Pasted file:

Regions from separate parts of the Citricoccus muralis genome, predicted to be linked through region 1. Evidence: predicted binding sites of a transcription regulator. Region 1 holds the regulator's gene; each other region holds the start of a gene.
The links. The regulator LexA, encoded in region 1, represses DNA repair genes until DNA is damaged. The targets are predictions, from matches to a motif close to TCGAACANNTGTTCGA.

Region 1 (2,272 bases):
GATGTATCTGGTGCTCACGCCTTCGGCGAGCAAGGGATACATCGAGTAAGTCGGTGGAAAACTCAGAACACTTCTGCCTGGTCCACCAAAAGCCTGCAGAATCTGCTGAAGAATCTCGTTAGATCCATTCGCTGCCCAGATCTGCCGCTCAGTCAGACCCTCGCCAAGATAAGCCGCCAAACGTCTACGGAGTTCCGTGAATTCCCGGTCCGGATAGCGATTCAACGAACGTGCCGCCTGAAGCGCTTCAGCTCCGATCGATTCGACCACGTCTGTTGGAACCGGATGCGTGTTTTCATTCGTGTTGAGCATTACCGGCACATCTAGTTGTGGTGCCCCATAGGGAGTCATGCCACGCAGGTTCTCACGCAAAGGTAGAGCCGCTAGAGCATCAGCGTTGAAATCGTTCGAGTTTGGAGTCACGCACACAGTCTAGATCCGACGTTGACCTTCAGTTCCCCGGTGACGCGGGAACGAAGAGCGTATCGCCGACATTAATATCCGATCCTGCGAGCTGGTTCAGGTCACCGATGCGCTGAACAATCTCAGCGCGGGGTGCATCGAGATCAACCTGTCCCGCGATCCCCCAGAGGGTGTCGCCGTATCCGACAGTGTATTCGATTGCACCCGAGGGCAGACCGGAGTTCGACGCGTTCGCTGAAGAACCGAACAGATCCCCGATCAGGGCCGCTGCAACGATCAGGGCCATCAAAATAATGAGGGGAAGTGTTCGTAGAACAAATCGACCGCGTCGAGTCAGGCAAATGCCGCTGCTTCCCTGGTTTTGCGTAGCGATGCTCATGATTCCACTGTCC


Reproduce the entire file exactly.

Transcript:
Regions from separate parts of the Citricoccus muralis genome, predicted to be linked through region 1. Evidence: predicted binding sites of a transcription regulator. Region 1 holds the regulator's gene; each other region holds the start of a gene.
The links. The regulator LexA, encoded in region 1, represses DNA repair genes until DNA is damaged. The targets are predictions, from matches to a motif close to TCGAACANNTGTTCGA.

Region 1 (2,272 bases):
GATGTATCTGGTGCTCACGCCTTCGGCGAGCAAGGGATACATCGAGTAAGTCGGTGGAAAACTCAGAACACTTCTGCCTGGTCCACCAAAAGCCTGCAGAATCTGCTGAAGAATCTCGTTAGATCCATTCGCTGCCCAGATCTGCCGCTCAGTCAGACCCTCGCCAAGATAAGCCGCCAAACGTCTACGGAGTTCCGTGAATTCCCGGTCCGGATAGCGATTCAACGAACGTGCCGCCTGAAGCGCTTCAGCTCCGATCGATTCGACCACGTCTGTTGGAACCGGATGCGTGTTTTCATTCGTGTTGAGCATTACCGGCACATCTAGTTGTGGTGCCCCATAGGGAGTCATGCCACGCAGGTTCTCACGCAAAGGTAGAGCCGCTAGAGCATCAGCGTTGAAATCGTTCGAGTTTGGAGTCACGCACACAGTCTAGATCCGACGTTGACCTTCAGTTCCCCGGTGACGCGGGAACGAAGAGCGTATCGCCGACATTAATATCCGATCCTGCGAGCTGGTTCAGGTCACCGATGCGCTGAACAATCTCAGCGCGGGGTGCATCGAGATCAACCTGTCCCGCGATCCCCCAGAGGGTGTCGCCGTATCCGACAGTGTATTCGATTGCACCCGAGGGCAGACCGGAGTTCGACGCGTTCGCTGAAGAACCGAACAGATCCCCGATCAGGGCCGCTGCAACGATCAGGGCCATCAAAATAATGAGGGGAAGTGTTCGTAGAACAAATCGACCGCGTCGAGTCAGGCAAATGCCGCTGCTTCCCTGGTTTTGCGTAGCGATGCTCATGATTCCACTGTCC